Next Up: Global Depression
A few days after the Covid pandemic was officially announced last year on 1/23/20, I prepared a chart projecting the course of the pandemic. In my view it still stands, with two updates: "vaccines months away" has been updated to "mass vaccinations months away" and "Wave 2" has been updated to "Wave 4." (see chart below)
The end-point--global depression--is up next. Very few are prepared for this eventuality because they put their faith in 1) central banks pursuing an insane folly and 2) a fragile, brittle global economy that was already teetering on the edge of destabilization before the pandemic.
Here's the central banks' insane folly in a nutshell: to create new enterprises and jobs, we'll blow the world's greatest speculative bubble into an even greater speculative bubble. So in other words, we'll further enrich the top layer of the Financial Aristocracy who own the vast majority of the assets we're pushing to the moon, and by some inexplicable magic, adding trillions of dollars, yuan, yen and euros to the wealth of this elite will somehow launch a thousand new thriving enterprises which will magically hire 500,000 new workers every month.
Can we be honest for a split second and admit that the Tooth Fairy and Santa Claus look plausible compared to this insane proposition? Since there's a tiny window of honesty open, let's also admit that adding a booster rocket to the wealth-income inequality that is undermining democracy, society and the economy is exactly what we'd choose to do if our goal was destroying America. Yet this is precisely what the entire Federal Reserve policy sets out to do: boost wealth-income inequality to new extremes.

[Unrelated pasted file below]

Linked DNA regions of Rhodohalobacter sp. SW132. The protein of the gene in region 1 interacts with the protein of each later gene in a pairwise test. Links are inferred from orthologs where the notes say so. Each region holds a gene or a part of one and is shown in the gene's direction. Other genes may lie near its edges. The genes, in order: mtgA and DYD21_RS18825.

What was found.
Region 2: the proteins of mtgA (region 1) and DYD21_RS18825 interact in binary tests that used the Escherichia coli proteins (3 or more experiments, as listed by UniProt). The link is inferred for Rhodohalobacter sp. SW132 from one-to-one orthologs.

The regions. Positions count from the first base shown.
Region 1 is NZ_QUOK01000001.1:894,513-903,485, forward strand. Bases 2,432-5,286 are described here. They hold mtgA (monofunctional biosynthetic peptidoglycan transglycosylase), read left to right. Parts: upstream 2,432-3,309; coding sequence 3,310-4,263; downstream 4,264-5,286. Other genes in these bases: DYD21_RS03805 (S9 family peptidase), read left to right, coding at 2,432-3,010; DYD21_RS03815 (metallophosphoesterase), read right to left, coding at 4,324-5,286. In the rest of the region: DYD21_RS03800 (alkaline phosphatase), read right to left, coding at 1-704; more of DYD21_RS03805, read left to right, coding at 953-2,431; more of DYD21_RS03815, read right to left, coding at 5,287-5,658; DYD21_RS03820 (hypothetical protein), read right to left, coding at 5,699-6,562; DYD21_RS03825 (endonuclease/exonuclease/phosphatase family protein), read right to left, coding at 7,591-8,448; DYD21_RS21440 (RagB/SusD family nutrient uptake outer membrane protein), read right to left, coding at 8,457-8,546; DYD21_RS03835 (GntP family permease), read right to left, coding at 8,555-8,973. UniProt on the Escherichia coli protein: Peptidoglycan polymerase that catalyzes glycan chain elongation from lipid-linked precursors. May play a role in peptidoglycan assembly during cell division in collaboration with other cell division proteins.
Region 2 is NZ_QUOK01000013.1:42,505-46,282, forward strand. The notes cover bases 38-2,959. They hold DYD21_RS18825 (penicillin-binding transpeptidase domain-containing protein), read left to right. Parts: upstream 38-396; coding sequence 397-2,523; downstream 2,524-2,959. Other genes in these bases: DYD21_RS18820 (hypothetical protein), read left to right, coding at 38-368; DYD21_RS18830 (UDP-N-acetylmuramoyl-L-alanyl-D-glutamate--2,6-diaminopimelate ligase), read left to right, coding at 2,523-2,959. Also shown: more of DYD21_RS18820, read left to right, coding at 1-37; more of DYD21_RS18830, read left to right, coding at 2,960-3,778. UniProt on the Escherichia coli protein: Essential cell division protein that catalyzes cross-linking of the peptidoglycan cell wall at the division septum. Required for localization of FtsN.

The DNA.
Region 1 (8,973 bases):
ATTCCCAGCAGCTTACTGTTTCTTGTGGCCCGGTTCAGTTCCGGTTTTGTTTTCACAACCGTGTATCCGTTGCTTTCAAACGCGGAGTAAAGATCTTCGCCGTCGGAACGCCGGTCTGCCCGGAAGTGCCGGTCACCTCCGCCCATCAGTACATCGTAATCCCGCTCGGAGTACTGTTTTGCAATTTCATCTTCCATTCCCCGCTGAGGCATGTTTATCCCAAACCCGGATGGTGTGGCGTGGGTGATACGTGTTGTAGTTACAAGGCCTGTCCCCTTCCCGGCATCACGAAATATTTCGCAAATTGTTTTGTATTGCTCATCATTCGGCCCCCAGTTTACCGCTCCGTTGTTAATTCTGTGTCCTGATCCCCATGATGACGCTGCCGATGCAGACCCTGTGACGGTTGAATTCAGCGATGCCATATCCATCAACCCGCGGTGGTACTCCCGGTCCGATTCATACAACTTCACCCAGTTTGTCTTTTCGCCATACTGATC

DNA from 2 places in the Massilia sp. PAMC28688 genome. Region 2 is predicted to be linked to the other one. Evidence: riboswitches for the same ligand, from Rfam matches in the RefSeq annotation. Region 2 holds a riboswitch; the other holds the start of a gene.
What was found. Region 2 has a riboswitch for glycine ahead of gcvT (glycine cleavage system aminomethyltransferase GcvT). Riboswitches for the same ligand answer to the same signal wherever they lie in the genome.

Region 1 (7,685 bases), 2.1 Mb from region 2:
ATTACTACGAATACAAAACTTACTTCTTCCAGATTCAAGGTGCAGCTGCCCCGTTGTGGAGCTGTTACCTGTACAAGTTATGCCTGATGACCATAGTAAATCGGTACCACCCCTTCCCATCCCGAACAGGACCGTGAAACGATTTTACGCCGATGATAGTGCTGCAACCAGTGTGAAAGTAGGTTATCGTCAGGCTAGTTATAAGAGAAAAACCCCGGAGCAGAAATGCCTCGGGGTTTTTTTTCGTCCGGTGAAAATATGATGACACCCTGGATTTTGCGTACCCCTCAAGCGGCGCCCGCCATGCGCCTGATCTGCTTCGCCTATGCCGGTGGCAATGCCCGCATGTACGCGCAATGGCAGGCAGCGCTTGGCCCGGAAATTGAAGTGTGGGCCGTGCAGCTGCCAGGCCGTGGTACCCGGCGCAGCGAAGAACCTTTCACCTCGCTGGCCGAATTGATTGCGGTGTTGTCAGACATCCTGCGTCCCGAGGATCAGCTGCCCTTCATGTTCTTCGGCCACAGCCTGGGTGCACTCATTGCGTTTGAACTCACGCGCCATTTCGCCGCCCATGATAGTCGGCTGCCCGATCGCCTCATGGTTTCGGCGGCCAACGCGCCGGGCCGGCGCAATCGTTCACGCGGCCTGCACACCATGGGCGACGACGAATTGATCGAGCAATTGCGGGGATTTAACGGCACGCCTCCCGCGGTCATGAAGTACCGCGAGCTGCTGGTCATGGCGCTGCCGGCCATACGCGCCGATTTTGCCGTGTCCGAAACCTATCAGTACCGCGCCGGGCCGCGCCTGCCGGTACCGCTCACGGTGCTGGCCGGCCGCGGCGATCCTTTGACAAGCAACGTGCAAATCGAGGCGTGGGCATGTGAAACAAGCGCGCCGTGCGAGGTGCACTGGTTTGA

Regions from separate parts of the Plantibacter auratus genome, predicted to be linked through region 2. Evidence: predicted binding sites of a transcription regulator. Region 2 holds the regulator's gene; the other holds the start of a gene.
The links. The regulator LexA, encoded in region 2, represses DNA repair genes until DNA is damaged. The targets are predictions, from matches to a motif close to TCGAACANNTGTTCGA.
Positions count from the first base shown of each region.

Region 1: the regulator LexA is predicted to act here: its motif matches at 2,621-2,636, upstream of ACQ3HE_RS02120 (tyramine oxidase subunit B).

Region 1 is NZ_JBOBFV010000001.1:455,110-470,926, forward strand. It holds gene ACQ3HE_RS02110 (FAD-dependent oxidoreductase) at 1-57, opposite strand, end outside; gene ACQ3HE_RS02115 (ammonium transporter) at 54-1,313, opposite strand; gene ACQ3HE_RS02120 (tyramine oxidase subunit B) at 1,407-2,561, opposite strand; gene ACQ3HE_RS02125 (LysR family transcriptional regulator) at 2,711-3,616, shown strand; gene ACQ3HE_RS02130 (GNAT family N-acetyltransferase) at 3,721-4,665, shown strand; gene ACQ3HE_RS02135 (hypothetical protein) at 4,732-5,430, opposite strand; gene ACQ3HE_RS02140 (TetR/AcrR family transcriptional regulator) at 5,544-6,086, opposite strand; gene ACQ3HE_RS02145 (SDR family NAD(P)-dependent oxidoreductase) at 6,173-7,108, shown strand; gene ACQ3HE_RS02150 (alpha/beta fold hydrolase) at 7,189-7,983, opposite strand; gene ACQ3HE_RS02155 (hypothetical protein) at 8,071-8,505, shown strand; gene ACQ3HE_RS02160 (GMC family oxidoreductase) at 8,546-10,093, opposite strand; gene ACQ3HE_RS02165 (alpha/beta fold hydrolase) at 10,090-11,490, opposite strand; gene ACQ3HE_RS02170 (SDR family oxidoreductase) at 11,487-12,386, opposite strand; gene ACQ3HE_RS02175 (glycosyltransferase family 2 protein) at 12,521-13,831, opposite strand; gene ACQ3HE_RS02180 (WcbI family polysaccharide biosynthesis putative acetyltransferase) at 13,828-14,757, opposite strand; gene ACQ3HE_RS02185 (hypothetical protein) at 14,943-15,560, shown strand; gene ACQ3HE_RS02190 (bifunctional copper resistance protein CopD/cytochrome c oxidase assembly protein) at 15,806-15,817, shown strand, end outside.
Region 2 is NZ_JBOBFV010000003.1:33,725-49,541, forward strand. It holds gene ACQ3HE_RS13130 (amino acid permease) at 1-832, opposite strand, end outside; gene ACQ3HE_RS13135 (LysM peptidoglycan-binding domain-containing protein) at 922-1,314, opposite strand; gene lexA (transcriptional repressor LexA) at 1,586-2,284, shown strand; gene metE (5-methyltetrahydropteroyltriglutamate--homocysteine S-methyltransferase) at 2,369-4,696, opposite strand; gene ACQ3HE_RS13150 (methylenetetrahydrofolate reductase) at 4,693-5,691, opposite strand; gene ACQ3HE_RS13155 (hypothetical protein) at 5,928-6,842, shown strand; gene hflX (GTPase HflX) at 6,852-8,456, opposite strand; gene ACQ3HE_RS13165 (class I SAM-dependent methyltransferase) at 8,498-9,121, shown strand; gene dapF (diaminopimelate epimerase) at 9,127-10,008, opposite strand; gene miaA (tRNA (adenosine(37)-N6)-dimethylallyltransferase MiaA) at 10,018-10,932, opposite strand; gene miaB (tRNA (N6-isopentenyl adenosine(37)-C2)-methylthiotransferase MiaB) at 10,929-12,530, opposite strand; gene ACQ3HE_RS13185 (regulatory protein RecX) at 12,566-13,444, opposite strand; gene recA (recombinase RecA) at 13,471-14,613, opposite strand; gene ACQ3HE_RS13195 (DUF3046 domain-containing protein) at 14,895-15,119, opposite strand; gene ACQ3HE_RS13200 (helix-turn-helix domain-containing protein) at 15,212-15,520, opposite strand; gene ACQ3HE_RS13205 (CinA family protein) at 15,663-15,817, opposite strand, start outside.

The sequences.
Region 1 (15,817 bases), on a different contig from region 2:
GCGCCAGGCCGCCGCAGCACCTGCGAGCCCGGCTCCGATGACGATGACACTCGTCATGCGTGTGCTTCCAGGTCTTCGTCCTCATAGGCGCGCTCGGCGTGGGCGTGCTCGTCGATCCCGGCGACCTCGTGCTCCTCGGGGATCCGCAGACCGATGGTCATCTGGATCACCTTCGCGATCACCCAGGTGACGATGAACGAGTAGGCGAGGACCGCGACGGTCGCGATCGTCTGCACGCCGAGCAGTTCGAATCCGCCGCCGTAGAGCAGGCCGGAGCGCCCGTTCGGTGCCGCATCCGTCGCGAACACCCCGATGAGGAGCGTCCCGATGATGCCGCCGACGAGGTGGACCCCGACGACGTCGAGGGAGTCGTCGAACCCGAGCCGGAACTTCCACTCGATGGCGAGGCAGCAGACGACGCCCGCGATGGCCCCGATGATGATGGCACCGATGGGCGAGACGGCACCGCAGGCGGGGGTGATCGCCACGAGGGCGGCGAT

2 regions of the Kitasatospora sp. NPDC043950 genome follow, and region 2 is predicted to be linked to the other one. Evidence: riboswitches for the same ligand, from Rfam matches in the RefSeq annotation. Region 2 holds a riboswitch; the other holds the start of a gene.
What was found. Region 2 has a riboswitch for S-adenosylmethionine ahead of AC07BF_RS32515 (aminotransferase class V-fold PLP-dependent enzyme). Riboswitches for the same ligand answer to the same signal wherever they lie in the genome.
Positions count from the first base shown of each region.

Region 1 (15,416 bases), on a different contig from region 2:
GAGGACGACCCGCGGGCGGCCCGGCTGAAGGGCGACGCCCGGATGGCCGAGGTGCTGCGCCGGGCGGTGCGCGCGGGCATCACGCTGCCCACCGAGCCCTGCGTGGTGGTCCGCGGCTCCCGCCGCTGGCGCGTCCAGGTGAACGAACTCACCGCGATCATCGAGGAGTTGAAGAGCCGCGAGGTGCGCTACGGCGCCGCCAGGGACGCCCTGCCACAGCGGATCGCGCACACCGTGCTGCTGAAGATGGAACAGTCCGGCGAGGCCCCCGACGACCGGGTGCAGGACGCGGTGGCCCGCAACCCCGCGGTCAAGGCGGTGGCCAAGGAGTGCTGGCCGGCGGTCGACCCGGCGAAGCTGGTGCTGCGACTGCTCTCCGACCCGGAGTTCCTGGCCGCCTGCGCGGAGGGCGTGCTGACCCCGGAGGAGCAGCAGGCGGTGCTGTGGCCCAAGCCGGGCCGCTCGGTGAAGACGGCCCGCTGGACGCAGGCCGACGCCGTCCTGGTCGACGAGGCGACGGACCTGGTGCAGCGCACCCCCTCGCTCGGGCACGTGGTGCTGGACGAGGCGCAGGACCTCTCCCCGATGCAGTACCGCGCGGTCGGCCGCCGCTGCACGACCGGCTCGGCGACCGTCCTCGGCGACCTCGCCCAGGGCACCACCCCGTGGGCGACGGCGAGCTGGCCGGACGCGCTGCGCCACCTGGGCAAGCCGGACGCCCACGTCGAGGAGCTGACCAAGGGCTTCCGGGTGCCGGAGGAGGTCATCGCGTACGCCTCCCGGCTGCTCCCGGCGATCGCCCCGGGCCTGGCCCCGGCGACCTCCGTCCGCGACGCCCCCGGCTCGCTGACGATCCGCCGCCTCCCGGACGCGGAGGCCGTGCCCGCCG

Meanwhile, global supply chains that were optimized for Globalization Heaven are incredibly brittle and fragile as a result of the optimization. Optimizing for maximizing profit means getting rid of redundancies, buffers, quality control and ramping dependence on offshore suppliers to 100%.
If you set out to design a global supply system that would fail catastrophically, creating self-reinforcing shortages of essentials and key components, you'd choose the system now teetering on the edge of implosion. Optimization is wonderful for boosting profits when everything is priced to perfection and functioning to perfection, but when reality intrudes, you find you've stripped out all those costly, unnecessary bits that enabled the supply chain to deal with a spot of bother
Unfortunately for the central bankers, their policy of giving trillions in free money for financiers and speculators is suffering from diminishing returns: where $100 billion once had a significant effect on financial markets, now $1 trillion no longer has any effect at all, and so the only dose that causes the patient's eyelids to flicker briefly is $3 trillion--no wait a minute, make that $5 trillion, nope, not enough, make it $10 trillion, yikes, still not enough, pump in $20 trillion!